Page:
Laura Alexander
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Anne Killigrew
A spiritual wit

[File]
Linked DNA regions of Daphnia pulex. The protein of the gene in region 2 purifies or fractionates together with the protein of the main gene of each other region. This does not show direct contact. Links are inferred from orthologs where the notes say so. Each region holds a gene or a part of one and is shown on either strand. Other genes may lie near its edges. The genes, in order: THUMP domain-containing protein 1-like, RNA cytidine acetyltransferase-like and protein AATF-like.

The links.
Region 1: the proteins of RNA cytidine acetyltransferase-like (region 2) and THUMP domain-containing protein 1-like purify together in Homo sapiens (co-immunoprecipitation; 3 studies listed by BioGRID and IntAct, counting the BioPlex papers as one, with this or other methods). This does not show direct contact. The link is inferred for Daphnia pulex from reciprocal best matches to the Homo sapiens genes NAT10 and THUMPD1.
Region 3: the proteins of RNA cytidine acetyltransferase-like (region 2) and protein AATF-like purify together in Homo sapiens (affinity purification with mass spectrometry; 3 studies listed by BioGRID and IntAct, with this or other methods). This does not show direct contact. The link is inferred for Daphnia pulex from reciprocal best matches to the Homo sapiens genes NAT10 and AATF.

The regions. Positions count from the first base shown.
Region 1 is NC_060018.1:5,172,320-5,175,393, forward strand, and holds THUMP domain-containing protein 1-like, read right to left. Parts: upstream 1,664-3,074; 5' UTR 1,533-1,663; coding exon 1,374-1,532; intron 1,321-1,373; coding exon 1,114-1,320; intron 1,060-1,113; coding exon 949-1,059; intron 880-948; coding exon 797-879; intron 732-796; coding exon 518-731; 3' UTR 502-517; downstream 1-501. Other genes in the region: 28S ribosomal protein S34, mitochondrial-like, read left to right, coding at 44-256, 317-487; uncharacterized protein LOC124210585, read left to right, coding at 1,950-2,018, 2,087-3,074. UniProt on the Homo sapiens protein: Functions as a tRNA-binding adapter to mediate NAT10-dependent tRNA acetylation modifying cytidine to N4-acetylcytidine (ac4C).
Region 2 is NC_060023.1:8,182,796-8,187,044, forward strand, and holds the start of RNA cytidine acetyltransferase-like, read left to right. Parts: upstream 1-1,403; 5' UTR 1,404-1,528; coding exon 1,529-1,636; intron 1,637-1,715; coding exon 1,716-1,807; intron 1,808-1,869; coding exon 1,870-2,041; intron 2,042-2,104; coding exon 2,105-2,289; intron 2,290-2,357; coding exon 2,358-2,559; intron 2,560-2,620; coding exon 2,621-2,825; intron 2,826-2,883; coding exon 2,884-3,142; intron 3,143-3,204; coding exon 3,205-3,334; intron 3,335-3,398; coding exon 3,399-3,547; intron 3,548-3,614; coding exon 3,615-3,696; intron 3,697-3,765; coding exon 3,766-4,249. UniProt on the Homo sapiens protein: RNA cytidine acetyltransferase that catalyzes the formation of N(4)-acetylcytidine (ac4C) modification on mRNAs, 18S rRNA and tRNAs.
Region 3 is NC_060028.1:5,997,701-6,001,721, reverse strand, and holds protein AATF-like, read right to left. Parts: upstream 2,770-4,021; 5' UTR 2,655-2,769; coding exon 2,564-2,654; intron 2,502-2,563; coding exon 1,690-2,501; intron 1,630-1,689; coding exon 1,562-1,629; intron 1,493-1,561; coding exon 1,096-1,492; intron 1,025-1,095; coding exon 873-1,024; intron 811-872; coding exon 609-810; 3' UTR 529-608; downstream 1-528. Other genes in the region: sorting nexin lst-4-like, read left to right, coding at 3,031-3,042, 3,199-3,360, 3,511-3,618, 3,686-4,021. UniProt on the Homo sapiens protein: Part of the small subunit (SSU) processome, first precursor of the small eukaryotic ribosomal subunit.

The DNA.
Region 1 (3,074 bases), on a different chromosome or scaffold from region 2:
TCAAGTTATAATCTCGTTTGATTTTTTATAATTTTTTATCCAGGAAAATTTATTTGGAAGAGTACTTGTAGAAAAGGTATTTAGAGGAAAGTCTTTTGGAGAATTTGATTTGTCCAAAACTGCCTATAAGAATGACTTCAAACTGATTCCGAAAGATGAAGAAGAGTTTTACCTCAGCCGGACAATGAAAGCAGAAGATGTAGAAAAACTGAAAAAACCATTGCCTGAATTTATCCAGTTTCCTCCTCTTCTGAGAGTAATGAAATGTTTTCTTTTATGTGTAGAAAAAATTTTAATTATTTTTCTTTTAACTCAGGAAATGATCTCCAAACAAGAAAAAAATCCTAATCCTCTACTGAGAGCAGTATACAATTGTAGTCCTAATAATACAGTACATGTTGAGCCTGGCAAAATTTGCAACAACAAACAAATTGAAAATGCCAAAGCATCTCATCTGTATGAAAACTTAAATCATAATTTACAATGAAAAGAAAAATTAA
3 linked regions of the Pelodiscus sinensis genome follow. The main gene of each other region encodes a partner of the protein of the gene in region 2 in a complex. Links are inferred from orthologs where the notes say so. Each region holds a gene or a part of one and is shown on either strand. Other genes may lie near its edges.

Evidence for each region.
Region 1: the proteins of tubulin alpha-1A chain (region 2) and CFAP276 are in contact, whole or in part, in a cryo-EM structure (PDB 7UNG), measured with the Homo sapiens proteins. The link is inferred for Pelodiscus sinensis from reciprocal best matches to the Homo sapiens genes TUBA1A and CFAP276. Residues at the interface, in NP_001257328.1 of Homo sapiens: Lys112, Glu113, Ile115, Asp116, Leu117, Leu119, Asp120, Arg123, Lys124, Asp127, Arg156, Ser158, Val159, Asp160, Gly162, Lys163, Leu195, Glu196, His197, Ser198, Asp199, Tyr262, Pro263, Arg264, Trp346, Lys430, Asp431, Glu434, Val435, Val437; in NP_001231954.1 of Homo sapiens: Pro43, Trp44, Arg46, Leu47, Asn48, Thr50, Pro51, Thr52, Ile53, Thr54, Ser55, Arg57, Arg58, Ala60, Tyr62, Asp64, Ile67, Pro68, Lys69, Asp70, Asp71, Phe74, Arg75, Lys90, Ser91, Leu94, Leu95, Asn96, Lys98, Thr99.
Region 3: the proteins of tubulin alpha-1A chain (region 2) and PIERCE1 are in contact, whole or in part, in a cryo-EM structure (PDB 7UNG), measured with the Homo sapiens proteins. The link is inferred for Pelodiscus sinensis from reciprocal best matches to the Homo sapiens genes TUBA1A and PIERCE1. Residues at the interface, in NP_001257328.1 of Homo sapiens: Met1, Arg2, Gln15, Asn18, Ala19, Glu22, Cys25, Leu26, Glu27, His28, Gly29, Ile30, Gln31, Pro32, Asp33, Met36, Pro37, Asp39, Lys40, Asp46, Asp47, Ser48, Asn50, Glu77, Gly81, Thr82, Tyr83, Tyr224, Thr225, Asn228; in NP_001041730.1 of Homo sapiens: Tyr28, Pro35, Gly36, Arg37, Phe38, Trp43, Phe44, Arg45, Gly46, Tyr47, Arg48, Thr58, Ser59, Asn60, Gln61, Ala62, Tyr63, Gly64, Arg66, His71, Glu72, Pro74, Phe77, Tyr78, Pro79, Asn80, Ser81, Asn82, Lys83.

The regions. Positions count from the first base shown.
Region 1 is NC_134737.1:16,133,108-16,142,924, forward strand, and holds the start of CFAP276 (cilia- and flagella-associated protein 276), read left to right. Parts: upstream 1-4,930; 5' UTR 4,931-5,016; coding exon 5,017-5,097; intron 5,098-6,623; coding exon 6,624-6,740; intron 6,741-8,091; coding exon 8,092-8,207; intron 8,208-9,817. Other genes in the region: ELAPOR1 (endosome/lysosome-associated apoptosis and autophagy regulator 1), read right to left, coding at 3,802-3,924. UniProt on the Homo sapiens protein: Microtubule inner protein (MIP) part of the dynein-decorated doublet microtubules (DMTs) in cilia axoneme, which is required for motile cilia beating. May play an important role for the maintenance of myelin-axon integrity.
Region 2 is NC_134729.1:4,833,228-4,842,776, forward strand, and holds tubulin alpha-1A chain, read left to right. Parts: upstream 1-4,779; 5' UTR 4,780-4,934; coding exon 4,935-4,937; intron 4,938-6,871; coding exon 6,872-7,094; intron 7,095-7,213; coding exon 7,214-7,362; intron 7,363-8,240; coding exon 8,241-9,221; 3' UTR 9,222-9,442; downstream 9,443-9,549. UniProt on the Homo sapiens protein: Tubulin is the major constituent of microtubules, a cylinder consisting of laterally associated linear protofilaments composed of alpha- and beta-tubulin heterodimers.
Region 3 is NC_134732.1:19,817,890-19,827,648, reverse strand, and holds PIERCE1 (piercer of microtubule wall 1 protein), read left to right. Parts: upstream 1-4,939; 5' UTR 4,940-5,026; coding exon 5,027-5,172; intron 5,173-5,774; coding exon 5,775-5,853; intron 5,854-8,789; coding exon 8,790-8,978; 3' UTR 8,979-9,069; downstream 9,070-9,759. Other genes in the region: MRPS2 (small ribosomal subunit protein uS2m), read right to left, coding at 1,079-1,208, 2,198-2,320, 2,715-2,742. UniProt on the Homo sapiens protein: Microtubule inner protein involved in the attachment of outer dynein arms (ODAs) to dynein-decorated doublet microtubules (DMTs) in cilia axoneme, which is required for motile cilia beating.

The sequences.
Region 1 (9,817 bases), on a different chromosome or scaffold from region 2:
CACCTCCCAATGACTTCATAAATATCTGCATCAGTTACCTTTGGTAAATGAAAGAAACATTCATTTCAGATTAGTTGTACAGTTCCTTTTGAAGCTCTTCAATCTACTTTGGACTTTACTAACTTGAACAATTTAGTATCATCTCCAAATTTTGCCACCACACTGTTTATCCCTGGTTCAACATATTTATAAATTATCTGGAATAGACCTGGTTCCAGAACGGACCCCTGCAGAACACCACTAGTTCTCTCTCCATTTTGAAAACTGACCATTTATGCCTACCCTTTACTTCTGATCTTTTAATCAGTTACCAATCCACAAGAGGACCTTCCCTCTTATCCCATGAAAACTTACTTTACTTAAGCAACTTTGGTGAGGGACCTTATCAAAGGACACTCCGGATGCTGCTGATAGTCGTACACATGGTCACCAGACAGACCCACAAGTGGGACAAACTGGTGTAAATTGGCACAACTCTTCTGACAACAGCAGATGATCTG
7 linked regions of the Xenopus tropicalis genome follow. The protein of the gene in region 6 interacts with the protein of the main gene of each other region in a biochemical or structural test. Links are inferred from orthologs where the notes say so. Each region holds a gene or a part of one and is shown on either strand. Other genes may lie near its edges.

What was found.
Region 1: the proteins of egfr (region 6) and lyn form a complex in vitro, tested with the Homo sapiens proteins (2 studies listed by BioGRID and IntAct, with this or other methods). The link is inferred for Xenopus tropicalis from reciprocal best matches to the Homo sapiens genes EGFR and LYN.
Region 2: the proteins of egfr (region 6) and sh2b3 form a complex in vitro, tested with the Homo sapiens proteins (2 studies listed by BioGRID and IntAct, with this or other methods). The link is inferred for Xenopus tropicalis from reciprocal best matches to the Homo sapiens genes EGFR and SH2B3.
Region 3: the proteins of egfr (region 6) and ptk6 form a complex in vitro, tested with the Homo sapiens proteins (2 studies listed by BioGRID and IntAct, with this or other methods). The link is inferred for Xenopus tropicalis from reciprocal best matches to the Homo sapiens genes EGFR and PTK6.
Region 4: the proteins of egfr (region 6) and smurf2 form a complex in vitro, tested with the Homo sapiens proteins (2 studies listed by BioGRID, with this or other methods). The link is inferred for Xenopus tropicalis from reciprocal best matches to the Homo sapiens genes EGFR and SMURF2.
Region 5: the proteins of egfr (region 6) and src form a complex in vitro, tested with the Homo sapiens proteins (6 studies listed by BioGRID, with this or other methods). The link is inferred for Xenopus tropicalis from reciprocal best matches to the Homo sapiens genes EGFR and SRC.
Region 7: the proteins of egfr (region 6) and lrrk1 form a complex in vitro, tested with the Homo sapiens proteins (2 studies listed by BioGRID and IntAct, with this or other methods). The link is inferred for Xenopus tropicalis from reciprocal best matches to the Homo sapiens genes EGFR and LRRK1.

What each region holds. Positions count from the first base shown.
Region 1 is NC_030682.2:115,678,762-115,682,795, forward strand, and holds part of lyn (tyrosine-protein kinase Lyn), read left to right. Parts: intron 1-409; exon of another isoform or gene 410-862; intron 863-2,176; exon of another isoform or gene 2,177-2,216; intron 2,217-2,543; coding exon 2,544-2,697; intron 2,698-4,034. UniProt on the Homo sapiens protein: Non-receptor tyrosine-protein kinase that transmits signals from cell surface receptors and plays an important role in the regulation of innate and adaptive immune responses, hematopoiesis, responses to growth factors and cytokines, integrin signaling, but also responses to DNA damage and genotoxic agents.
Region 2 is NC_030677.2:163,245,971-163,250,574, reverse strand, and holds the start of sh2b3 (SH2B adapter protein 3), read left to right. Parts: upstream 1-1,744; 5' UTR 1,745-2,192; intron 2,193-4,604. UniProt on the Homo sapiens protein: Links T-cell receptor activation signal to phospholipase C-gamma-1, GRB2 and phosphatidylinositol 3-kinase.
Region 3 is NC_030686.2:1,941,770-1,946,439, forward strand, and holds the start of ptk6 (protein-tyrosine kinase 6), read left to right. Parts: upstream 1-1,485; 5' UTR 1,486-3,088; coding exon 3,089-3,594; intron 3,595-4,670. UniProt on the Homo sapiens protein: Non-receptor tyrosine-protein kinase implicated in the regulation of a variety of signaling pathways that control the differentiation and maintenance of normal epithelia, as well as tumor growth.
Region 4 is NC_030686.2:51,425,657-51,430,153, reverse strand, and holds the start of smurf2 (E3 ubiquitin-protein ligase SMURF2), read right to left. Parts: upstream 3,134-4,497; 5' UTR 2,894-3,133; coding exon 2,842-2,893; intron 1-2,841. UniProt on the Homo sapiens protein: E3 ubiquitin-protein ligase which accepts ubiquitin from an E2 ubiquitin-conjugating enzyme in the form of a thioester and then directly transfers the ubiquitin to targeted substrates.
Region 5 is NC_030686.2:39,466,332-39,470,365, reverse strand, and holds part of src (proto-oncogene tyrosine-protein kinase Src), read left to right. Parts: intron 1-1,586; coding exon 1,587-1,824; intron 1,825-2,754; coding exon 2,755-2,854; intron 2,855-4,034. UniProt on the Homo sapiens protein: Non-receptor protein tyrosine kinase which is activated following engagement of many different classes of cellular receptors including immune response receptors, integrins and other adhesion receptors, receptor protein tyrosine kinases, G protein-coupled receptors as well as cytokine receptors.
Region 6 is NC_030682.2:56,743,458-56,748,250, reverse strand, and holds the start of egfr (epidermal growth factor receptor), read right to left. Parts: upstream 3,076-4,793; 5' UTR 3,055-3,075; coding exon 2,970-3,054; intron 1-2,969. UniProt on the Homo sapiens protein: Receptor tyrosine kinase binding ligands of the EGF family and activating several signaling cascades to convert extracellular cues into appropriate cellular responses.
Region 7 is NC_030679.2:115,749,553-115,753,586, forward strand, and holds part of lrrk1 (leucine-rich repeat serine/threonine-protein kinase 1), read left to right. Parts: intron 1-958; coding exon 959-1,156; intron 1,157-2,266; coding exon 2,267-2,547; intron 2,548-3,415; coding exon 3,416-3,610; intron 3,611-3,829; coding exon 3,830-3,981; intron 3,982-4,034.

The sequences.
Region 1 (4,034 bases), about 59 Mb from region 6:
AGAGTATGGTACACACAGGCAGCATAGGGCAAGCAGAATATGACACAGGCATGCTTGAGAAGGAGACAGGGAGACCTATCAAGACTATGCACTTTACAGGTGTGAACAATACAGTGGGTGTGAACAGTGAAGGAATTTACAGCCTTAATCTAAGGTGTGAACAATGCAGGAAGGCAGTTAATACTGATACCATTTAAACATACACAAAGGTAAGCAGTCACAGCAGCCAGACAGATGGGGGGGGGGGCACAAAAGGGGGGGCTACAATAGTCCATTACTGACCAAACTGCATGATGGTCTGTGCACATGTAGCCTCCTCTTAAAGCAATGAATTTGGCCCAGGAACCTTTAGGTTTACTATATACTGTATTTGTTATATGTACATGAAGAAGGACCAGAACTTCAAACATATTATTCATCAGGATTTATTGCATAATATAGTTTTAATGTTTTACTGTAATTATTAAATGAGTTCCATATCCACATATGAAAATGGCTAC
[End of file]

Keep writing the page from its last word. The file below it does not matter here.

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The Restoration court painter and poet Anne Killigrew features several written works in her Poems (posthumously published in 1686) explaining her visual artistry in relation to her Christian beliefs, and these poems helped Killigrew to re-define her poetic wit in relation to her spirituality rather than to secularism. Her poems, ‘St. John the Baptist Painted by herself in the Wilderness, with Angels appearing to him, and with a Lamb by him’ and ‘Herodias’s Daughter presenting to her Mother St. John’s Head in a Charger, also Painted by herself,’ accompany the John the Baptist paintings and show Killigrew’s interest in engaging religious ideas in her artistic process. Critics have rightly read Killigrew’s poems in relation to the proto-feminist texts that began to emerge in the period and acknowledge that Killigrew has a distinct and often angry voice in her works about women’s oppression. Anxious to separate her writings from courtly libertine texts, Killigrew looked to religious narratives for inspiration in articulating a self that was both witty and sacred, a unique artistic position in an age where wit was often collapsed with irreligious expressions and outrageous libertinism. This chapter examines that ‘self’ – a spiritual wit – in Killigrew’s verse and the larger implications for the gendered boundaries that women writing in the period negotiated.

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